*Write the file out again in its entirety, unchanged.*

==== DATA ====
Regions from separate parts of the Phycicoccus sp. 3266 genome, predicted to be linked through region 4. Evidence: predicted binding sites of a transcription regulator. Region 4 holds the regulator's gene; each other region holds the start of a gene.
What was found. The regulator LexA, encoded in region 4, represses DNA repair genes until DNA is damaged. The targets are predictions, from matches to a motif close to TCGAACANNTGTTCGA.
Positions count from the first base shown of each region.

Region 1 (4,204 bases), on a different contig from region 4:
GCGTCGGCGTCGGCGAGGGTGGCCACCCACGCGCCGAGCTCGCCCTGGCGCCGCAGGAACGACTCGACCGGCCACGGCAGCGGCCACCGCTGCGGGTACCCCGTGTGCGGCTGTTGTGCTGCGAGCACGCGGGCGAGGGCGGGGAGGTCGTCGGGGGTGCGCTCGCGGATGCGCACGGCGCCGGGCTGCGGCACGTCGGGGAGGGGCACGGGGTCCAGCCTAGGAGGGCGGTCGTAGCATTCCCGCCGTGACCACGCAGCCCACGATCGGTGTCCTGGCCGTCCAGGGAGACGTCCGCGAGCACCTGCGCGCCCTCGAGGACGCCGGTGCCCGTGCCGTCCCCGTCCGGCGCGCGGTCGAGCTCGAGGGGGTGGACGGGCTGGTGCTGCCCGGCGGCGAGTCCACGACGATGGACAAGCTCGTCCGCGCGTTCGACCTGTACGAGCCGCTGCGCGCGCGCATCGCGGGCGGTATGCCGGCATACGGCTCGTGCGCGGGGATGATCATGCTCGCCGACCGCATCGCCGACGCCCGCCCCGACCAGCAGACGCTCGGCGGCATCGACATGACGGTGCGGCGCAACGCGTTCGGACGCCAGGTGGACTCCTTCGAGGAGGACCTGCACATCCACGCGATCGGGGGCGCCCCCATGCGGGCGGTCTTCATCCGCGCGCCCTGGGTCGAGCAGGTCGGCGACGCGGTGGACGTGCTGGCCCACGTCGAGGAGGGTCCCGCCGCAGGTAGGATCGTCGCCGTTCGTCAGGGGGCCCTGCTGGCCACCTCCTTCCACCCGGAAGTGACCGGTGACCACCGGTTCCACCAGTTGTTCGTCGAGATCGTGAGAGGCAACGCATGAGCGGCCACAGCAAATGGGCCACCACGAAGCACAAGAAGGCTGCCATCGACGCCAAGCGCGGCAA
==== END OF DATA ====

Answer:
Regions from separate parts of the Phycicoccus sp. 3266 genome, predicted to be linked through region 4. Evidence: predicted binding sites of a transcription regulator. Region 4 holds the regulator's gene; each other region holds the start of a gene.
What was found. The regulator LexA, encoded in region 4, represses DNA repair genes until DNA is damaged. The targets are predictions, from matches to a motif close to TCGAACANNTGTTCGA.
Positions count from the first base shown of each region.

Region 1 (4,204 bases), on a different contig from region 4:
GCGTCGGCGTCGGCGAGGGTGGCCACCCACGCGCCGAGCTCGCCCTGGCGCCGCAGGAACGACTCGACCGGCCACGGCAGCGGCCACCGCTGCGGGTACCCCGTGTGCGGCTGTTGTGCTGCGAGCACGCGGGCGAGGGCGGGGAGGTCGTCGGGGGTGCGCTCGCGGATGCGCACGGCGCCGGGCTGCGGCACGTCGGGGAGGGGCACGGGGTCCAGCCTAGGAGGGCGGTCGTAGCATTCCCGCCGTGACCACGCAGCCCACGATCGGTGTCCTGGCCGTCCAGGGAGACGTCCGCGAGCACCTGCGCGCCCTCGAGGACGCCGGTGCCCGTGCCGTCCCCGTCCGGCGCGCGGTCGAGCTCGAGGGGGTGGACGGGCTGGTGCTGCCCGGCGGCGAGTCCACGACGATGGACAAGCTCGTCCGCGCGTTCGACCTGTACGAGCCGCTGCGCGCGCGCATCGCGGGCGGTATGCCGGCATACGGCTCGTGCGCGGGGATGATCATGCTCGCCGACCGCATCGCCGACGCCCGCCCCGACCAGCAGACGCTCGGCGGCATCGACATGACGGTGCGGCGCAACGCGTTCGGACGCCAGGTGGACTCCTTCGAGGAGGACCTGCACATCCACGCGATCGGGGGCGCCCCCATGCGGGCGGTCTTCATCCGCGCGCCCTGGGTCGAGCAGGTCGGCGACGCGGTGGACGTGCTGGCCCACGTCGAGGAGGGTCCCGCCGCAGGTAGGATCGTCGCCGTTCGTCAGGGGGCCCTGCTGGCCACCTCCTTCCACCCGGAAGTGACCGGTGACCACCGGTTCCACCAGTTGTTCGTCGAGATCGTGAGAGGCAACGCATGAGCGGCCACAGCAAATGGGCCACCACGAAGCACAAGAAGGCTGCCATCGACGCCAAGCGCGGCAA